January 11th, 2013 09:02 AM
NRA Basic Pistol Instruction: Friends and family?
I am going to be taking my NRA basic pistol instructors course in about a month. Once the process is complete, assuming I pass everything required and then setup the proper insurance and legal documentation, I have thought about having my first class be a "friends and family" class to work out how I personally will instruct before moving on to open classes. Is there anything in the instructor rules against teaching direct family members or close friends and certifying them in the course to be used for them to apply for a CCW permit (state of Ohio)?
January 11th, 2013 10:03 AM
Nothing in the NRA rules. In fact we encourage it, because your first class will probably be a bit rough around the edges, getting familiar with lesson plans, policy, and teaching methods. Your family members most likely will not be afraid to tell you what you need to work on and fix. However, you should ask Ohio since they run the concealed program in the state and see if you can teach family or is it a conflict of interest.
“Are you a thermometer or a thermostat, do you reflect or become what is happening in the room or do you change the atmosphere, reset the temperature when you come into the room”?--Chuck Swindoll
Its not about guns...Its about Freedom!
January 11th, 2013 10:06 AM
I completely agree. Although this is a really good course, as you do a few classes you will refine your techniques and friends and family are a great way to start. Also, it is considered tacky to charge mom for the course. Brother in law, that is a different story.
Originally Posted by Rob99VMI04
Best way to win a gun fight? "That's easy, don't show up."
"Fast is fine, but accuracy is everything."
-- Wyatt Earp
January 11th, 2013 10:42 AM
Hah, Mamma already has her permit or I'd be giving her a freebie
Originally Posted by Gaius
Good to know, I was hoping to be able to start this way with people I know to get tips and work out the kinks. Thanks!
January 11th, 2013 05:22 PM
You can also practice presenting the class to an empty room and video it. The key here is be prepared , know the material, teach the class so the least experienced of your students will "get it". That way you won't be teaching over their heads. One word of caution here, and I don't mean this in a derogatory way at all, on the range ,watch the women carefully. They like to turn around with the gun in their hand and sweep everybody there. Not all, but many. I know one instructor that puts on a vest to teach the women. That being said, you will also find that they will out shoot alot of the men. Good luck.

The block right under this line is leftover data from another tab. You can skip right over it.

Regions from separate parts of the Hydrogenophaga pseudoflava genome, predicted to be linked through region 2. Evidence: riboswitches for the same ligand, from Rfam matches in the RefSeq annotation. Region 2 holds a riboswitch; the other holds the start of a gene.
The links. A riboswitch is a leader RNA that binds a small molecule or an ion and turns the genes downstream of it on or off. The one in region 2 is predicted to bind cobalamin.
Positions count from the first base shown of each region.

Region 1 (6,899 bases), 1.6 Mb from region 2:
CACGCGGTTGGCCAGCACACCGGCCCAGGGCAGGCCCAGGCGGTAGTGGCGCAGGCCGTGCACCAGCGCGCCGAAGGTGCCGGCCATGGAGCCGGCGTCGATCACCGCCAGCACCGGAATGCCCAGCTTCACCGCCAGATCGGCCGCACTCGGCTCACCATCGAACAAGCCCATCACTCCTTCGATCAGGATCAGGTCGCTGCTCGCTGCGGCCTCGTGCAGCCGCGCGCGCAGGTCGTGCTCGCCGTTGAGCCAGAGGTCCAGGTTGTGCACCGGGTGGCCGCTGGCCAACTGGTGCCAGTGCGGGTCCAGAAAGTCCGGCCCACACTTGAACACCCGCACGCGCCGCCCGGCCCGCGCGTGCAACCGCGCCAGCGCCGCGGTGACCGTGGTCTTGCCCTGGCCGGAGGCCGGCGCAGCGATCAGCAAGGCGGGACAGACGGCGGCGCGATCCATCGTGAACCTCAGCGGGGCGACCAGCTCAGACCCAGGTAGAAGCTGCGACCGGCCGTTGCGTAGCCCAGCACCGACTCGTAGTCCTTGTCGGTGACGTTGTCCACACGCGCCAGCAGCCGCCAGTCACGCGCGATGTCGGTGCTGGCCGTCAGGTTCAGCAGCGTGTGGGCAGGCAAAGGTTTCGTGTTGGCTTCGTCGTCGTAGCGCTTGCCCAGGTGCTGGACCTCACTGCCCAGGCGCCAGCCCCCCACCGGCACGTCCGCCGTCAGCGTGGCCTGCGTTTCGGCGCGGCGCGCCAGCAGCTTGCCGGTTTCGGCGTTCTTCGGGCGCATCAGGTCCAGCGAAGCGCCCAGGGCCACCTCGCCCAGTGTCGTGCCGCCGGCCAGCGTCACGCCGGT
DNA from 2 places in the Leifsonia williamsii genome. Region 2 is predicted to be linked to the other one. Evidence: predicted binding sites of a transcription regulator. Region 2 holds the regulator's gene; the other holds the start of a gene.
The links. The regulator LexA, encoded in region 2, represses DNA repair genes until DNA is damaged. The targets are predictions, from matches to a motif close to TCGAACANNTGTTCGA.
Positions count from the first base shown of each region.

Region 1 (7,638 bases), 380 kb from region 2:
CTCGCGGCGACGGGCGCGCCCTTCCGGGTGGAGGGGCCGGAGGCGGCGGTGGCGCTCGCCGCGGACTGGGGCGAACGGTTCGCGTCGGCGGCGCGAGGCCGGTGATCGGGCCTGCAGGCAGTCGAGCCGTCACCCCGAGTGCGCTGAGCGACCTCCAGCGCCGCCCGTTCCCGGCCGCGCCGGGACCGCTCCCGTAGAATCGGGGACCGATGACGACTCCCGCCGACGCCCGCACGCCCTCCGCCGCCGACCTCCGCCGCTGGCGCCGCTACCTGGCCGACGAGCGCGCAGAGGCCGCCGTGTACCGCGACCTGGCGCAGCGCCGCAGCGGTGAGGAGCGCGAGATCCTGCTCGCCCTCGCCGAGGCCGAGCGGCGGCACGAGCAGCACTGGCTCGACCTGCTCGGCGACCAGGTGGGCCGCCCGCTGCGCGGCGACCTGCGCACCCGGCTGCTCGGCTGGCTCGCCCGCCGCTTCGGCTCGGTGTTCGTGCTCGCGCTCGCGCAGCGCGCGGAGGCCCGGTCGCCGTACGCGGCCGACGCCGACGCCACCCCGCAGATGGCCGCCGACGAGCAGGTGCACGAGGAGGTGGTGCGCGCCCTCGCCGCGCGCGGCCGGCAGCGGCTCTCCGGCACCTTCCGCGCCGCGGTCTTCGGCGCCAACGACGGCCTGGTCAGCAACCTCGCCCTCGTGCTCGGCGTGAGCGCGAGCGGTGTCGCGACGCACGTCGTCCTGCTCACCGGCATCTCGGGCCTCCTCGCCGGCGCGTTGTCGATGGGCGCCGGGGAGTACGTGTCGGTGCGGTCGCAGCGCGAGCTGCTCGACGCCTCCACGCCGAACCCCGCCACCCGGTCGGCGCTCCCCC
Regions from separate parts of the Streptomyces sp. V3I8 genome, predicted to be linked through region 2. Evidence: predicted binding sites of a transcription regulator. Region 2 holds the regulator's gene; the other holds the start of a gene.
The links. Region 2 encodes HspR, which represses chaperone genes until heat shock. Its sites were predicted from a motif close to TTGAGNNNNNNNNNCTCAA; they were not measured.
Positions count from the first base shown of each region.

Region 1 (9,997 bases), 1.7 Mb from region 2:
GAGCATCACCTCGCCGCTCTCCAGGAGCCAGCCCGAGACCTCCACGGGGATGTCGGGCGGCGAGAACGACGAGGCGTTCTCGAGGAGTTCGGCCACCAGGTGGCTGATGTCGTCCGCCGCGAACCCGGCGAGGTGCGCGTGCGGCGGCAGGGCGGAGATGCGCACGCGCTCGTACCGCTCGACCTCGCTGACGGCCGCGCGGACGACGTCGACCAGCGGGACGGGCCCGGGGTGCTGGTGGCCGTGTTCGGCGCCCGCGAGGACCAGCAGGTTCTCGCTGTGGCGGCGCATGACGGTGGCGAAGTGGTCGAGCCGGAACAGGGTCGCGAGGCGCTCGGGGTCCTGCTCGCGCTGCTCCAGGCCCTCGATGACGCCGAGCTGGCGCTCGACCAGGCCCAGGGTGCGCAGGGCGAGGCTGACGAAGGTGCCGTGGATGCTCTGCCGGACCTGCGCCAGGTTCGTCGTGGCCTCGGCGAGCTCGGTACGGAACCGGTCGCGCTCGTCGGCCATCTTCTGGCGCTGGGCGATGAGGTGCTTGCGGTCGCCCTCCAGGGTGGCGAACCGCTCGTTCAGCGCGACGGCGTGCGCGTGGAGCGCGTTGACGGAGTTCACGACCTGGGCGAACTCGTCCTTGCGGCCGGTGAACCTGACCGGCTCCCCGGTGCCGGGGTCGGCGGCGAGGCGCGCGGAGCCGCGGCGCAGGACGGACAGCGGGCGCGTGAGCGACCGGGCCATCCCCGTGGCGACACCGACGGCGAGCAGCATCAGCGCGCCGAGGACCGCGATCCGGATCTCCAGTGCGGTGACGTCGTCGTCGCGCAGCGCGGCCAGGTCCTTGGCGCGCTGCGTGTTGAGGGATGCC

Let your plans be dark and impenetrable as night, and when you move, fall like a thunder bolt...... Sun Tzu.
The supreme art of war is to defeat the enemy without fighting........ Sun Tzu.
January 11th, 2013 07:37 PM
My friends and family get ALL of my classes first. Great way to work on timing.
North Carolina Concealed Handgun Permit Instructor
NRA Personal Protection and Basic Pistol Instructor
January 11th, 2013 10:37 PM
Nope, not a problem so long as the course meets the NRA's requirements for the certificate, and Ohio's training requirements. But, I am not a lawyer, be sure to verify that.
Out of curiosity, who is your training counselor? You can PM me if you don't want it on the general forum.
Fortes Fortuna Juvat
Former, USMC 0311, OIF/OEF vet
NRA Pistol/Rifle/Shotgun/Reloading Instructor, RSO, Ohio CHL Instructor
January 12th, 2013 08:58 PM
I was looking last year to become a pistol instructor. I believe I would be very good at it since I have no problem talking in front of a group of people.
February 25th, 2013 10:43 AM
The first time I taught any NRA course, I paid another seasoned Instructor to assist me. We also split up the instruction.
- You play off each other.
- You learn from how the other person does it.
- You build your own self-confidence.
- You refine your own teaching techniques.
Two years ago I created a "MA Gun Law Seminar". Since it is one-of-a-kind, I invited a firearms attorney, a couple of firearms Instructors, my Wife (a firearms owner) and a few others to attend and critique a trial run (free). Regrettably only one firearms Instructor (who is also a very long time friend) and my Wife were able to attend due to other commitments, but the critique was invaluable. I went back and reworked the presentation, improving it tremendously. I have probably run that seminar 30-50 times now and the presentation is extremely smooth. If you have the knack for teaching, you will get better and better (as well as more self-confident) as you get more experience with it.
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